In healthcare settings, microorganisms (bacteria, fungi, viruses) are present throughout the environment and can cause infection. The environment can serve as a breeding ground for these organisms. Cleaning and disinfecting surfaces and medical equipment, especially those that are frequently touched, is important to decrease and prevent the spread of these organisms to people.
Cleaning = removal of all visible dust, soil, and any other foreign material
Decontamination = removal of disease-producing microbes to make safe for handling
Disinfection = process that destroys nearly all disease-producing organisms, except spores
Sterilization = process that destroys microorganisms and spores
Different types of equipment and environmental surfaces need different levels of cleaning, disinfection, or sterilization depending on the use of the item/surface and the risk of becoming infected with germs that may be on the item/surface.
1) Critical items are items that enter normally sterile tissue or the vascular system or through which a sterile body fluid (e.g., blood) flows. These items are associated with high risk of infection if they are contaminated with any microorganism and must be sterilized before using. Examples include surgical instruments, cardiac and urinary catheters, and implants.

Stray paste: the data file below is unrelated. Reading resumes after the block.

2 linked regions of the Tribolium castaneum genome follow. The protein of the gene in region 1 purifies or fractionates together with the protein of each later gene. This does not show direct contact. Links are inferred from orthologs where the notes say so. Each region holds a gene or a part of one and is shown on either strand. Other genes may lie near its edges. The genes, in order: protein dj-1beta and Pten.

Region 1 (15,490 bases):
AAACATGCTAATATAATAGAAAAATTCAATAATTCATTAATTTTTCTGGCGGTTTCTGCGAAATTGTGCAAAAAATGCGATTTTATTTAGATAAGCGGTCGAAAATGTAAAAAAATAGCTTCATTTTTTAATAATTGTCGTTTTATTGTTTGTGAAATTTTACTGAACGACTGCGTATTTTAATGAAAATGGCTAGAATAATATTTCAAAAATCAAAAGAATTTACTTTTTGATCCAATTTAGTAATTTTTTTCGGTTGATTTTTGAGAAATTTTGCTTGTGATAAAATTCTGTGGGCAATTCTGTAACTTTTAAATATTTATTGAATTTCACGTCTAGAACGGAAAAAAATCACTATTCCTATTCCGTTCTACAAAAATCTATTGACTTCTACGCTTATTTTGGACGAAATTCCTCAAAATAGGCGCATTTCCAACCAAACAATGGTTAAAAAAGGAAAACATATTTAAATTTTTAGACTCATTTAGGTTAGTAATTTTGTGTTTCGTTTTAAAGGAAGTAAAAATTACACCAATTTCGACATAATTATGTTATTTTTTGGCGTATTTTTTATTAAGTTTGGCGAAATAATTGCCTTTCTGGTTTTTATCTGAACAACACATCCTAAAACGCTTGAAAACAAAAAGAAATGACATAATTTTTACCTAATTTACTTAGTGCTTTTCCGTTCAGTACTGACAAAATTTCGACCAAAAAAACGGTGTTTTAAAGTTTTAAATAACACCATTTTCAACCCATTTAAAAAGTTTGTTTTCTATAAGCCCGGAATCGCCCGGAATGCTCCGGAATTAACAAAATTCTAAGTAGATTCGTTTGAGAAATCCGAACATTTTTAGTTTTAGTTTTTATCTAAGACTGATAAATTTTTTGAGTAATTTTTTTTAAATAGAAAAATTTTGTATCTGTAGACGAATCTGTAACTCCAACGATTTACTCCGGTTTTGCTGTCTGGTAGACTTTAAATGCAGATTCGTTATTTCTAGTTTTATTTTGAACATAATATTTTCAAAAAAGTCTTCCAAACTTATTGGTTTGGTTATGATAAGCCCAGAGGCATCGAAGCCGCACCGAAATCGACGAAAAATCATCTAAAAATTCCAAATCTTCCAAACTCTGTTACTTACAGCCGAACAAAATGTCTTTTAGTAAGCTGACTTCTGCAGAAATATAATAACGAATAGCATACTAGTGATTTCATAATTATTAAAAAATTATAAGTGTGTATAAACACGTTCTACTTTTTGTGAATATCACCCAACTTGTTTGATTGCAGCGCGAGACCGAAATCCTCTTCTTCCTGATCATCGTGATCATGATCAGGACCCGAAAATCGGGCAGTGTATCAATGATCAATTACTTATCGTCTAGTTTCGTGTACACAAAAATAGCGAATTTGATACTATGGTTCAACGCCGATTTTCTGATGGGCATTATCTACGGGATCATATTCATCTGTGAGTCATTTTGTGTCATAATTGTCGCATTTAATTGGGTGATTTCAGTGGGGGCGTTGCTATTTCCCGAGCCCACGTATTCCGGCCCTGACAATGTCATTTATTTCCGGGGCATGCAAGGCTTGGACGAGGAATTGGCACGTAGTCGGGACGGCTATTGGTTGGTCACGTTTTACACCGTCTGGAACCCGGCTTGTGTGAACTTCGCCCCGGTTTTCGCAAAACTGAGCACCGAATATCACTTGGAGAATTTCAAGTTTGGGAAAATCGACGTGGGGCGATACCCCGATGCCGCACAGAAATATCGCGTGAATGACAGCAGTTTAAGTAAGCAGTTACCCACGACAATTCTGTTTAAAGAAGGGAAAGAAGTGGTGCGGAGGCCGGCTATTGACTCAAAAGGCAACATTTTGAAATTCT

2) Semicritical items are items that contact mucous membranes (e.g., eyes, nose, or mouth) or non-intact skin. At a minimum, semicritical items require high-level disinfection using chemical disinfectants and rinsing with sterile water. Examples include respiratory therapy and anesthesia equipment, some endoscopes, cystoscopes, and laryngoscope blades.
3) Noncritical items are items that have contact with intact skin but not mucous membranes and are associated with little risk of spreading germs. Noncritical items require at least low-level disinfection. Noncritical care items include bedpans, blood pressure cuffs, blood glucometers, crutches, and computers. Noncritical environmental surfaces include bed rails, tray tables, bedside tables, walls, floors, toilets, sinks, and furniture.
Ambulatory surgical centers
Checklists for monitoring compliance with cleaning practices
Environmental Protection Agency (EPA)
Guidelines for Environmental Infection Control in Healthcare Facilities: Recommendations of CDC and the Healthcare Infection Control Practices Advisory Committee (HICPAC). June 6, 2003. MMWR.
Indiana State Department of Health HAI Prevention Education Module – Course 1: Environmental Cleaning
Not Just a Maid Service – Film developed by the Illinois Department of Public Health and the Illinois Quality Improvement Organization that highlights the role of environmental service workers in the prevention of Clostridium difficile infection.
Premier Safety Share, Bulletin: CDC releases 2008 guidelines for disinfection and sterilization. Bleach dilutions clarified with household measurement terms, November 24, 2008.
Rutala WA, Weber DJ, et al., and the Healthcare Infection Control Practices Advisory Committee (HICPAC). Guideline for Disinfection and Sterilization in Healthcare Facilities, 2008.